Those are the two biggest names involved in the deal that was made official via announcements from all three teams involved on Saturday afternoon. Further details also have the Diamondbacks acquiring infielder Cliff Pennington from Oakland, which is interesting because the trade these two teams made on Aug. 21 involving shortstop Stephen Drew is what likely made Pennington expendable. And while the Marlins may just be thrilled to get rid of Bell's issues, attitude and most of his contract, they will also accept 22-year-old shortstop prospect Yordy Cabrera from Oakland.
Got all that?
Good. Now here are the exact financial details on Heath Bell's involvement in the trade as reported by the Miami Herald's Clark Spencer,
#marlins agree to pay $8 million of $21 million still owed to Heath Bell in order to complete deal
— clarkspencer (@clarkspencer) October 20, 2012
So the Marlins not only get rid of another major headache, they won't be forced to eat the majority of said headache's contract, and they also get a middle of the road prospect in return. Not a bad day at the office for president of baseball operations Larry Beinfest and his crew. Not a bad day at all.
"This should be a positive change for Heath and the Marlins," Beinfest said. "After a disappointing 2012 season, Heath gets a fresh start and this move gives us clarity as we begin our offseason roster improvement."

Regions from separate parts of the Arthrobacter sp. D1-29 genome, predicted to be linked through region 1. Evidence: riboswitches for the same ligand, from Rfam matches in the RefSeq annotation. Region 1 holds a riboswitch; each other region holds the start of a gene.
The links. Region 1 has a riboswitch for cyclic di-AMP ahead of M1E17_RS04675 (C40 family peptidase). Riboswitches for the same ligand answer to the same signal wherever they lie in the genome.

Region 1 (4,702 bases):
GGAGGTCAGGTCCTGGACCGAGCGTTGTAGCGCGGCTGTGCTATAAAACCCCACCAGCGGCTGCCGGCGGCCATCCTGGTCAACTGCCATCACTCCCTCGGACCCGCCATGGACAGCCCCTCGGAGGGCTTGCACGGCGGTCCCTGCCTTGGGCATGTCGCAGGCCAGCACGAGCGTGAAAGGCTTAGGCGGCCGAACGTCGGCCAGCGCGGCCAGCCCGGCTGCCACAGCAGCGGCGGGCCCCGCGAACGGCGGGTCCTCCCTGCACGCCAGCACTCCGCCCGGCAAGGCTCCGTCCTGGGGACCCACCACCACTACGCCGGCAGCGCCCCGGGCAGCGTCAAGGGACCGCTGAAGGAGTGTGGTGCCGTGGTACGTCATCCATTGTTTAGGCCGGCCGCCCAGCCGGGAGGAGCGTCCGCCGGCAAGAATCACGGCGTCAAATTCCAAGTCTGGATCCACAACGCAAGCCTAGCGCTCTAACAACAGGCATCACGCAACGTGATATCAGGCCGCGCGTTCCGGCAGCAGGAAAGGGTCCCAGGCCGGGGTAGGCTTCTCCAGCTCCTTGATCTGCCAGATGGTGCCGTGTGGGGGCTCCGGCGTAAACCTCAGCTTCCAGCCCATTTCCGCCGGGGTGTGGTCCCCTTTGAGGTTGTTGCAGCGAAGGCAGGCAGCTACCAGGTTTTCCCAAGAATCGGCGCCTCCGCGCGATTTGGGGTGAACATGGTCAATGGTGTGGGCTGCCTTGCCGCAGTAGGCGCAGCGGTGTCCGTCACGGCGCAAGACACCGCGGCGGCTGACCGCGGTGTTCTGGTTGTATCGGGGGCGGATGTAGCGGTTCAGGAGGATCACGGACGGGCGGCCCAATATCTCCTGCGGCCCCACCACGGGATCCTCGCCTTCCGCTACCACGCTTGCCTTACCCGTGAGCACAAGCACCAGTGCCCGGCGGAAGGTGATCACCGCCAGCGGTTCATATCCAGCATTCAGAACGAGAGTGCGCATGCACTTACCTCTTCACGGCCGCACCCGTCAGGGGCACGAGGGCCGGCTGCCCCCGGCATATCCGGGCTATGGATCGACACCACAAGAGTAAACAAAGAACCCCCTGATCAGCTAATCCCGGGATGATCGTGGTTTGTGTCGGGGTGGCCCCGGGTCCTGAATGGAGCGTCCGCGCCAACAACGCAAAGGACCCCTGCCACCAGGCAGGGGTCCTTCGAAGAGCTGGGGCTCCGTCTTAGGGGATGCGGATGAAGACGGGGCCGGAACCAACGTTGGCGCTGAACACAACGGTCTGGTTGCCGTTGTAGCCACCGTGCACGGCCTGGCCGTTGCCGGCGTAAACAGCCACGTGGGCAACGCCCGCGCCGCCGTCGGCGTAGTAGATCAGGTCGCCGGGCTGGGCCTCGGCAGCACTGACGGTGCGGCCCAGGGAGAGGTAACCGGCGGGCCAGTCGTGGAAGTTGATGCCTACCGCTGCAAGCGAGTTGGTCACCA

Arizona general manager Kevin Towers has already confirmed that Bell will move into a setup role initially with J.J. Putz remaining their closer. That should take some pressure off Bell, although being removed from the closer's role didn't really serve him well or make him any happier in Miami. But hey, at least he's a lot closer to his home and family in San Diego. That should enhance the happiness factor a bit.
As for Oakland's haul, they add Chris Young to an already impressive outfield that includes Yoenis Cespedes, Coco Crisp, Josh Reddick and Seth Smith. It's possible another shoe will drop there, but just as likely Billy Beane will enjoy having depth and versatility to work with entering 2013. That would mean Young, who's connected for 34 home runs but hit for a lousy .234 average over the past two seasons, would have to earn his role. But that may just be the motivation he needs to finally reach his potential and sustain production at age 29.
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